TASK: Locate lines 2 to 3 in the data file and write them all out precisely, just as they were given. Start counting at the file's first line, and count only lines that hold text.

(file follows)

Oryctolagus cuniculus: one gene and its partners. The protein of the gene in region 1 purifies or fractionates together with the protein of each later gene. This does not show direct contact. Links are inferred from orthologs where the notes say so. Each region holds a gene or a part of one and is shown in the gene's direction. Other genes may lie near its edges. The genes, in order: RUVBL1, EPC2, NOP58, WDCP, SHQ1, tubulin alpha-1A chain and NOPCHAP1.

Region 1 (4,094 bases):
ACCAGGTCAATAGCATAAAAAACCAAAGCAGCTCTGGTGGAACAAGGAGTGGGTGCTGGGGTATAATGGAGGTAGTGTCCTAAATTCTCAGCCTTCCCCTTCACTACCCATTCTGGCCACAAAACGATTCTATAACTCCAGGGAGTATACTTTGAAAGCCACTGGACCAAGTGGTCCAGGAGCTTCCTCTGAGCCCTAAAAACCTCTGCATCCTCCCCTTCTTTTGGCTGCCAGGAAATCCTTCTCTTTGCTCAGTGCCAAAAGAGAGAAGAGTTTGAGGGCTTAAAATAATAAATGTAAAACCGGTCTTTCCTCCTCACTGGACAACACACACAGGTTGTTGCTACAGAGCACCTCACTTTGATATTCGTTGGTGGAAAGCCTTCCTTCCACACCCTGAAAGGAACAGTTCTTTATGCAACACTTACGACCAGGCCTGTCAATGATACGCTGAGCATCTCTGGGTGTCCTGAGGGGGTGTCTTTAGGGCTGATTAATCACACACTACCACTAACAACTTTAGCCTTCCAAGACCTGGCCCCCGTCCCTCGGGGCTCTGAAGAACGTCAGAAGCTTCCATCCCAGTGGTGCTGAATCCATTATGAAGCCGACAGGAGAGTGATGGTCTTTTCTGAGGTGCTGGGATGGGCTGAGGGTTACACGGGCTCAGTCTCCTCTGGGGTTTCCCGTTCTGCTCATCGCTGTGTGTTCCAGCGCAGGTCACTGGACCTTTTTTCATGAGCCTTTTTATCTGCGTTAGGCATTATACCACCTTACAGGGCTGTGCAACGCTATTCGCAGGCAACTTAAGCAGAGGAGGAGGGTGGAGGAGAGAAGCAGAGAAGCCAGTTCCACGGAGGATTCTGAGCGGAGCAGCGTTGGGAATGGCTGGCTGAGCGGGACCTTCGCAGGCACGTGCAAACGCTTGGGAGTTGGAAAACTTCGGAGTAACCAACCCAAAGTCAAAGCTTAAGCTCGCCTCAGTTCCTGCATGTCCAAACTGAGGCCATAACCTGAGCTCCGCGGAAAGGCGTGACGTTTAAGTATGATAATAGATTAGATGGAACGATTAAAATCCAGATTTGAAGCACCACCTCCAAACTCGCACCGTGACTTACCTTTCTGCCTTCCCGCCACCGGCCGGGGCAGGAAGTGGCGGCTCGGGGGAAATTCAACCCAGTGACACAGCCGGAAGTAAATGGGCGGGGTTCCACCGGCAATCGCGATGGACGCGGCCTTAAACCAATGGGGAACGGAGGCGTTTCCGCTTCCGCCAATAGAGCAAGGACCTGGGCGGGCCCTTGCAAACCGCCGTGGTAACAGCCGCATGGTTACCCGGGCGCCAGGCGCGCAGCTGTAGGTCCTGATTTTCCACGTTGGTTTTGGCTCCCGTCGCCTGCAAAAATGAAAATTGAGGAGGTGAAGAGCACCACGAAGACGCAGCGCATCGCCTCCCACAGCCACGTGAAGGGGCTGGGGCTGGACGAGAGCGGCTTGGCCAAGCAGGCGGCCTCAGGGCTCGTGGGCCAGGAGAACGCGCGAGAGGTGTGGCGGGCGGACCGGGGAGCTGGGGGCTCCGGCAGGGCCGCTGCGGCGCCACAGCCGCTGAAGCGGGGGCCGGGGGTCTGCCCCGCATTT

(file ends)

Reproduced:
Region 1 (4,094 bases):
ACCAGGTCAATAGCATAAAAAACCAAAGCAGCTCTGGTGGAACAAGGAGTGGGTGCTGGGGTATAATGGAGGTAGTGTCCTAAATTCTCAGCCTTCCCCTTCACTACCCATTCTGGCCACAAAACGATTCTATAACTCCAGGGAGTATACTTTGAAAGCCACTGGACCAAGTGGTCCAGGAGCTTCCTCTGAGCCCTAAAAACCTCTGCATCCTCCCCTTCTTTTGGCTGCCAGGAAATCCTTCTCTTTGCTCAGTGCCAAAAGAGAGAAGAGTTTGAGGGCTTAAAATAATAAATGTAAAACCGGTCTTTCCTCCTCACTGGACAACACACACAGGTTGTTGCTACAGAGCACCTCACTTTGATATTCGTTGGTGGAAAGCCTTCCTTCCACACCCTGAAAGGAACAGTTCTTTATGCAACACTTACGACCAGGCCTGTCAATGATACGCTGAGCATCTCTGGGTGTCCTGAGGGGGTGTCTTTAGGGCTGATTAATCACACACTACCACTAACAACTTTAGCCTTCCAAGACCTGGCCCCCGTCCCTCGGGGCTCTGAAGAACGTCAGAAGCTTCCATCCCAGTGGTGCTGAATCCATTATGAAGCCGACAGGAGAGTGATGGTCTTTTCTGAGGTGCTGGGATGGGCTGAGGGTTACACGGGCTCAGTCTCCTCTGGGGTTTCCCGTTCTGCTCATCGCTGTGTGTTCCAGCGCAGGTCACTGGACCTTTTTTCATGAGCCTTTTTATCTGCGTTAGGCATTATACCACCTTACAGGGCTGTGCAACGCTATTCGCAGGCAACTTAAGCAGAGGAGGAGGGTGGAGGAGAGAAGCAGAGAAGCCAGTTCCACGGAGGATTCTGAGCGGAGCAGCGTTGGGAATGGCTGGCTGAGCGGGACCTTCGCAGGCACGTGCAAACGCTTGGGAGTTGGAAAACTTCGGAGTAACCAACCCAAAGTCAAAGCTTAAGCTCGCCTCAGTTCCTGCATGTCCAAACTGAGGCCATAACCTGAGCTCCGCGGAAAGGCGTGACGTTTAAGTATGATAATAGATTAGATGGAACGATTAAAATCCAGATTTGAAGCACCACCTCCAAACTCGCACCGTGACTTACCTTTCTGCCTTCCCGCCACCGGCCGGGGCAGGAAGTGGCGGCTCGGGGGAAATTCAACCCAGTGACACAGCCGGAAGTAAATGGGCGGGGTTCCACCGGCAATCGCGATGGACGCGGCCTTAAACCAATGGGGAACGGAGGCGTTTCCGCTTCCGCCAATAGAGCAAGGACCTGGGCGGGCCCTTGCAAACCGCCGTGGTAACAGCCGCATGGTTACCCGGGCGCCAGGCGCGCAGCTGTAGGTCCTGATTTTCCACGTTGGTTTTGGCTCCCGTCGCCTGCAAAAATGAAAATTGAGGAGGTGAAGAGCACCACGAAGACGCAGCGCATCGCCTCCCACAGCCACGTGAAGGGGCTGGGGCTGGACGAGAGCGGCTTGGCCAAGCAGGCGGCCTCAGGGCTCGTGGGCCAGGAGAACGCGCGAGAGGTGTGGCGGGCGGACCGGGGAGCTGGGGGCTCCGGCAGGGCCGCTGCGGCGCCACAGCCGCTGAAGCGGGGGCCGGGGGTCTGCCCCGCATTT